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Wiring 4 speakers to 2 channel amp

Discussion in 'In-Car Entertainment' started by sharma, Apr 30, 2007.

  1. sharma
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    sharma Member

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    [Apr 30, 2007]
    Hi,

    I have a good 2 channel amp however i have 4 speakers wired to it. Currently the left channel on the amp runs both the rear and front left speakers and the right channel runs both the rear and front right speakers. However as i have a sub, i want the midrange and treble to be comming front the front speakers more.

    Can i wire it so that the left channel on the amp runs the front speakers and the right channel runs the rear speakers? Then i can fade it so that there is more comming out of the front speakers. I don't see how this would cause a problem although it may affect the way the stereo sound comes out.

    Thanks.
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  3. dualmono21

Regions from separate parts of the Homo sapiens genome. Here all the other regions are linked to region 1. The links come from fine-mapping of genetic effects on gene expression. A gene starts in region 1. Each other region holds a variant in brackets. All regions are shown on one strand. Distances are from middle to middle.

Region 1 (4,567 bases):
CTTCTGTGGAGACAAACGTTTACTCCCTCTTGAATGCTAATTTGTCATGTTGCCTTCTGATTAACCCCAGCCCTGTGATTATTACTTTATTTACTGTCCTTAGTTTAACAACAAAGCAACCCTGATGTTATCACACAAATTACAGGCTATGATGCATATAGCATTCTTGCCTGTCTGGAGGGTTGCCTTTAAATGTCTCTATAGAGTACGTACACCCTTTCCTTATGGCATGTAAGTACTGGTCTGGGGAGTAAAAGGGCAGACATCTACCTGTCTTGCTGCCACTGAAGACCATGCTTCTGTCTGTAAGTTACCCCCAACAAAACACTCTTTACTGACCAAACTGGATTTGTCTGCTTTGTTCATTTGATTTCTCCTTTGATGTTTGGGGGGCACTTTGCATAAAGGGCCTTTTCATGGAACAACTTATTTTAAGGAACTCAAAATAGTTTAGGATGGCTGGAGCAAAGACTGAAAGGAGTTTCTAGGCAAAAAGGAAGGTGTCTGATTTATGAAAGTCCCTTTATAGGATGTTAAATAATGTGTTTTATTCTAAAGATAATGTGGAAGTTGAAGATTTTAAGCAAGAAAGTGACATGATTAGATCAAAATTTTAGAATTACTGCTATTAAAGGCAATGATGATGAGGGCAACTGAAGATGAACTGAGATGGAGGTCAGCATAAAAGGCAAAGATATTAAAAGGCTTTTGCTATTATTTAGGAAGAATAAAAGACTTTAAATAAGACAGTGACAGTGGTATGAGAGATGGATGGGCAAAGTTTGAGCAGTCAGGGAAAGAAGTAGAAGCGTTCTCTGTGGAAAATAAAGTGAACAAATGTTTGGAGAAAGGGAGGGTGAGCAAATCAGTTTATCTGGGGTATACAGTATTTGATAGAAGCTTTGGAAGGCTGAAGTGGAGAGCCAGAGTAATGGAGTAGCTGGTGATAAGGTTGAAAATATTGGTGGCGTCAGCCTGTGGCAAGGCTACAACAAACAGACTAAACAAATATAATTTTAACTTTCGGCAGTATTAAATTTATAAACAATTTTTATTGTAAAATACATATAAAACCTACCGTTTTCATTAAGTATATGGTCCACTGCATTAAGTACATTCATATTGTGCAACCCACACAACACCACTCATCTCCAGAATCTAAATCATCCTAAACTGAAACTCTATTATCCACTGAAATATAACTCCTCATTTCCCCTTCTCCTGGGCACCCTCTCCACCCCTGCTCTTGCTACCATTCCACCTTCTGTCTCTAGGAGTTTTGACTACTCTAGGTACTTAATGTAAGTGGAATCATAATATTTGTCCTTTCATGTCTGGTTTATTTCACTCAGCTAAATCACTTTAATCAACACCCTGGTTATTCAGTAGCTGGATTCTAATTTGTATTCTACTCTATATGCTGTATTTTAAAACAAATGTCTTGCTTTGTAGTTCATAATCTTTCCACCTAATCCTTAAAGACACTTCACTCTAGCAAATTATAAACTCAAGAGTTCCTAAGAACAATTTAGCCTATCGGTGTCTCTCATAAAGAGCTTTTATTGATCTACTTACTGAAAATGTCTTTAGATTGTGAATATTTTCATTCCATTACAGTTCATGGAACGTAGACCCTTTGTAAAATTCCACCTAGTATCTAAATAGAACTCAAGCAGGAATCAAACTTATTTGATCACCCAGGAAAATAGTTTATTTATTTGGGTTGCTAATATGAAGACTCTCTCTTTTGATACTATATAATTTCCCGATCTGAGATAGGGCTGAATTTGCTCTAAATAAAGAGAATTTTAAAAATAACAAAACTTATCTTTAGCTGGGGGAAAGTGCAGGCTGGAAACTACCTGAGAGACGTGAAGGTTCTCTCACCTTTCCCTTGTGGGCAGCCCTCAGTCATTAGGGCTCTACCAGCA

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    dualmono21 Well-Known Member

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    [Apr 30, 2007]
    what amplfier is this please ???
    is the amplifier two ohm stereo stable ???
    if the amplfier is 2 ohm stereo stable then yes you could in theory wire it like that
    if you do wire it like that you will in fact be listening in mono
    so i would not advise it

    my suggestion would be to run the front speakers only from the amplifier
    and forget the rear speakers and dissconnect them
    the adjust the gain between the subwoofer and the main front speakers to get the sound you desire
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  4. sharma
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    sharma Member

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    [Apr 30, 2007]
    I do not think the amplifier is 2 ohm stereo stable. How do you find this out? It does not say this anywhere on the amp and you cannot change the sound mode(i.e stereo, mono, e.t.c). I have used the amp like this for years in my old car however and have had no problems with it as yet.

    What will be the sound difference if i wire it like that? Will it really make any real difference? I have put the rear speakers in specially so i do want to make some use of them and i want some midrange and treble comming from the back even if it is a lot less than the front.